The Legislature first sought judicial branch communications due to a lawsuit over Senate Bill 140, which gives the governor direct appointment power for temporary court vacancies. Chief Justice Mike McGrath recused himself from that case after asking Gov. Gianforte, on behalf of the judicial branch, to not support the bill. McGrath’s replacement, District Judge Kurt Krueger, was later discovered to have also opposed the bill in a poll for the Montana Judges Association coordinated by McLaughlin. Citing the court’s lack of email retention policy and the need to regularly delete emails to accommodate limited server space, McLaughlin has conceded she did not retain comprehensive records of that poll. The Supreme Court justices, as McKinnon reiterated Wednesday, have said they did not participate in the MJA survey. 

The attorney general’s office has not yet indicated its next move in the conflict. In a statement Wednesday, Sen. Greg Hertz, R-Polson, who chairs the Legislature’s Select Committee on Judicial Accountability and Transparency, criticized the court as “twisting itself in knots” in Wednesday’s ruling.

“The court claims it doesn’t have a conflict of interest and the justices don’t need to disqualify themselves while at the same time saying every judge has a conflict of interest in the case and that ‘where all judges are disqualified, none are disqualified,’” Hertz said, repeating accusations that the judicial branch improperly used state resources in polling judges and wrongly pre-judged legislation that could be litigated. “[T]he Montana Supreme Court can’t keep its story straight and continues to sink itself into a deeper and deeper conflict of interest.”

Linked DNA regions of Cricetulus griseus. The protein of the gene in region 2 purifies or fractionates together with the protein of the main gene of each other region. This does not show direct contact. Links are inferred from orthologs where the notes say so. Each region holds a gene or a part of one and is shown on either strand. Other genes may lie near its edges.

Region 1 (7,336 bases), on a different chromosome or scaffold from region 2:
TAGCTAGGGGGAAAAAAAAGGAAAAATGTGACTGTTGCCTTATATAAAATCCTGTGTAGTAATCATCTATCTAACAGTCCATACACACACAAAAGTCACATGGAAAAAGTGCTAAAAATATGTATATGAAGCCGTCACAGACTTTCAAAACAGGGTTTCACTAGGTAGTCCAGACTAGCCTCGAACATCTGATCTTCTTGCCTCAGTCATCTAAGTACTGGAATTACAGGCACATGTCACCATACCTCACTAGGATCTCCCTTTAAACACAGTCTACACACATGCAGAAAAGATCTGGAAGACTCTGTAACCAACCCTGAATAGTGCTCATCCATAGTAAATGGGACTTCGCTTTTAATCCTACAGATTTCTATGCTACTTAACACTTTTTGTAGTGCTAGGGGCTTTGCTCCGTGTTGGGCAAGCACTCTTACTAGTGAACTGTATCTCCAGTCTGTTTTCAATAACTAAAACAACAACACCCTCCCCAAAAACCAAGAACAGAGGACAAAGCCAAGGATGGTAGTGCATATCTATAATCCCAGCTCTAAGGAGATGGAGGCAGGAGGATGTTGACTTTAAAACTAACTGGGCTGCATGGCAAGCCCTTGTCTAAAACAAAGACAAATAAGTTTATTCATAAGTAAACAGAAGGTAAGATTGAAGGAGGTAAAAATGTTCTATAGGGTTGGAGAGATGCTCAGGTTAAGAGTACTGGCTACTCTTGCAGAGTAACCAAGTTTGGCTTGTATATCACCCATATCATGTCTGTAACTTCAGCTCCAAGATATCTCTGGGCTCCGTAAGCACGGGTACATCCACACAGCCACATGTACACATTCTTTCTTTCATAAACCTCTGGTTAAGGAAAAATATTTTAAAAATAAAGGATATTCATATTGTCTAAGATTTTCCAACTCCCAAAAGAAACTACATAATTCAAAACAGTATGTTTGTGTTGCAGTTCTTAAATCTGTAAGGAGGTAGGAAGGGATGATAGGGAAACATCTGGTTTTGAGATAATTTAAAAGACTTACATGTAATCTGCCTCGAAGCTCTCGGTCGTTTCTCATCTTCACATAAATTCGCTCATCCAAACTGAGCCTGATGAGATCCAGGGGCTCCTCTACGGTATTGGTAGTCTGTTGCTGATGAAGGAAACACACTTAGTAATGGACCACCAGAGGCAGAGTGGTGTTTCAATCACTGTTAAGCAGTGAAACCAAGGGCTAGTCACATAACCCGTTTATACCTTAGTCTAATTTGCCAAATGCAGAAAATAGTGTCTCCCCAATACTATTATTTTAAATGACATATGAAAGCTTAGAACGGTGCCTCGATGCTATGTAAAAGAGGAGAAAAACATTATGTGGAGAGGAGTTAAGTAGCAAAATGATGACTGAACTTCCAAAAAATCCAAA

Observers of the unprecedented inter-branch feud said that, at its core, the court’s most recent ruling indicates its unwillingness to allow another branch of government to intervene in its proceedings.

“If we follow this where it leads, if you ask where does this stop, that’s where the court makes these important points,” said Anthony Johnstone, constitutional law professor at the University of Montana. “Just as the court couldn’t require the Montana Legislature to set aside its duties because of its conflicts of interest, the Legislature will not succeed in asking the court to set aside its duties because of alleged conflicts of interest, broadly defined.” 

“The branches don’t have to agree with each other,” Johnstone said. “But we need each of them acting independently if they’re going to preserve the rule of law.”

This story was updated May 15 to correct Anthony Johnstone’s quote in the final paragraph. Johnstone said “…if they’re going to preserve the rule of law,” not “if they’re going to preserve the law,” as was originally transcribed.

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Mara writes about health and human services stories happening in local communities, the Montana statehouse and the court system. She also produces the Shared State podcast in collaboration with MTPR and YPR. Before joining Montana Free Press, Mara worked in podcast and radio production at Slate and WNYC. She was born and raised in Helena, MT and graduated from Seattle University in 2016.